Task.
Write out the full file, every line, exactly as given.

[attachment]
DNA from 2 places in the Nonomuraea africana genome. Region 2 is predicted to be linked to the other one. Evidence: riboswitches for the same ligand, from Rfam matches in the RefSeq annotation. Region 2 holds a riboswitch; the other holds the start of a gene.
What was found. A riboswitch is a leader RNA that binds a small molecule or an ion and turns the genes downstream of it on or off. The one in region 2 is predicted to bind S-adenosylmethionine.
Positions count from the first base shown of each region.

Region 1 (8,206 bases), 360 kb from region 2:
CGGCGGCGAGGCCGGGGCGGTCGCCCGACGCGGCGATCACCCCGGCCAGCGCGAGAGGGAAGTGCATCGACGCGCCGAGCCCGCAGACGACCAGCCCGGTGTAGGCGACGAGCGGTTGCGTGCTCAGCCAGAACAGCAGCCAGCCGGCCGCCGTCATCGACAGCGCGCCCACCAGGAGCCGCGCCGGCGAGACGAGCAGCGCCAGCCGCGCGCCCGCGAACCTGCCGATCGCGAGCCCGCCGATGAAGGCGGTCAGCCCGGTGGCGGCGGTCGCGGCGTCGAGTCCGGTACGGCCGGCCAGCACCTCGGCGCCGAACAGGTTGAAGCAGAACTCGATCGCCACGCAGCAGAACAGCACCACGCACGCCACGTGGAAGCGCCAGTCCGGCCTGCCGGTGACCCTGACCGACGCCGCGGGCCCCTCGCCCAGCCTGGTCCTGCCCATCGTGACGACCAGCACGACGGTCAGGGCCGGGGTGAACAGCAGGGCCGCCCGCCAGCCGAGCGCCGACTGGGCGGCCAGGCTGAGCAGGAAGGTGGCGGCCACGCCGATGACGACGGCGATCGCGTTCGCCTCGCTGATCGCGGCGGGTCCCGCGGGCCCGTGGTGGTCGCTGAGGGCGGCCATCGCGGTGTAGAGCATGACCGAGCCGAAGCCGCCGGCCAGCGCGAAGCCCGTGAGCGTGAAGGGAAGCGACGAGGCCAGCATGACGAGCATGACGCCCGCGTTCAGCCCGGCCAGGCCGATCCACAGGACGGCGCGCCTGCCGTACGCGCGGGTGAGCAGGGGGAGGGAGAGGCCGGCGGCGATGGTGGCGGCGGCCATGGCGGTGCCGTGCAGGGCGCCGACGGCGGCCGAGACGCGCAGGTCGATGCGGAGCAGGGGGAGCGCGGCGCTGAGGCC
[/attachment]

DNA from 2 places in the Nonomuraea africana genome. Region 2 is predicted to be linked to the other one. Evidence: riboswitches for the same ligand, from Rfam matches in the RefSeq annotation. Region 2 holds a riboswitch; the other holds the start of a gene.
What was found. A riboswitch is a leader RNA that binds a small molecule or an ion and turns the genes downstream of it on or off. The one in region 2 is predicted to bind S-adenosylmethionine.
Positions count from the first base shown of each region.

Region 1 (8,206 bases), 360 kb from region 2:
CGGCGGCGAGGCCGGGGCGGTCGCCCGACGCGGCGATCACCCCGGCCAGCGCGAGAGGGAAGTGCATCGACGCGCCGAGCCCGCAGACGACCAGCCCGGTGTAGGCGACGAGCGGTTGCGTGCTCAGCCAGAACAGCAGCCAGCCGGCCGCCGTCATCGACAGCGCGCCCACCAGGAGCCGCGCCGGCGAGACGAGCAGCGCCAGCCGCGCGCCCGCGAACCTGCCGATCGCGAGCCCGCCGATGAAGGCGGTCAGCCCGGTGGCGGCGGTCGCGGCGTCGAGTCCGGTACGGCCGGCCAGCACCTCGGCGCCGAACAGGTTGAAGCAGAACTCGATCGCCACGCAGCAGAACAGCACCACGCACGCCACGTGGAAGCGCCAGTCCGGCCTGCCGGTGACCCTGACCGACGCCGCGGGCCCCTCGCCCAGCCTGGTCCTGCCCATCGTGACGACCAGCACGACGGTCAGGGCCGGGGTGAACAGCAGGGCCGCCCGCCAGCCGAGCGCCGACTGGGCGGCCAGGCTGAGCAGGAAGGTGGCGGCCACGCCGATGACGACGGCGATCGCGTTCGCCTCGCTGATCGCGGCGGGTCCCGCGGGCCCGTGGTGGTCGCTGAGGGCGGCCATCGCGGTGTAGAGCATGACCGAGCCGAAGCCGCCGGCCAGCGCGAAGCCCGTGAGCGTGAAGGGAAGCGACGAGGCCAGCATGACGAGCATGACGCCCGCGTTCAGCCCGGCCAGGCCGATCCACAGGACGGCGCGCCTGCCGTACGCGCGGGTGAGCAGGGGGAGGGAGAGGCCGGCGGCGATGGTGGCGGCGGCCATGGCGGTGCCGTGCAGGGCGCCGACGGCGGCCGAGACGCGCAGGTCGATGCGGAGCAGGGGGAGCGCGGCGCTGAGGCC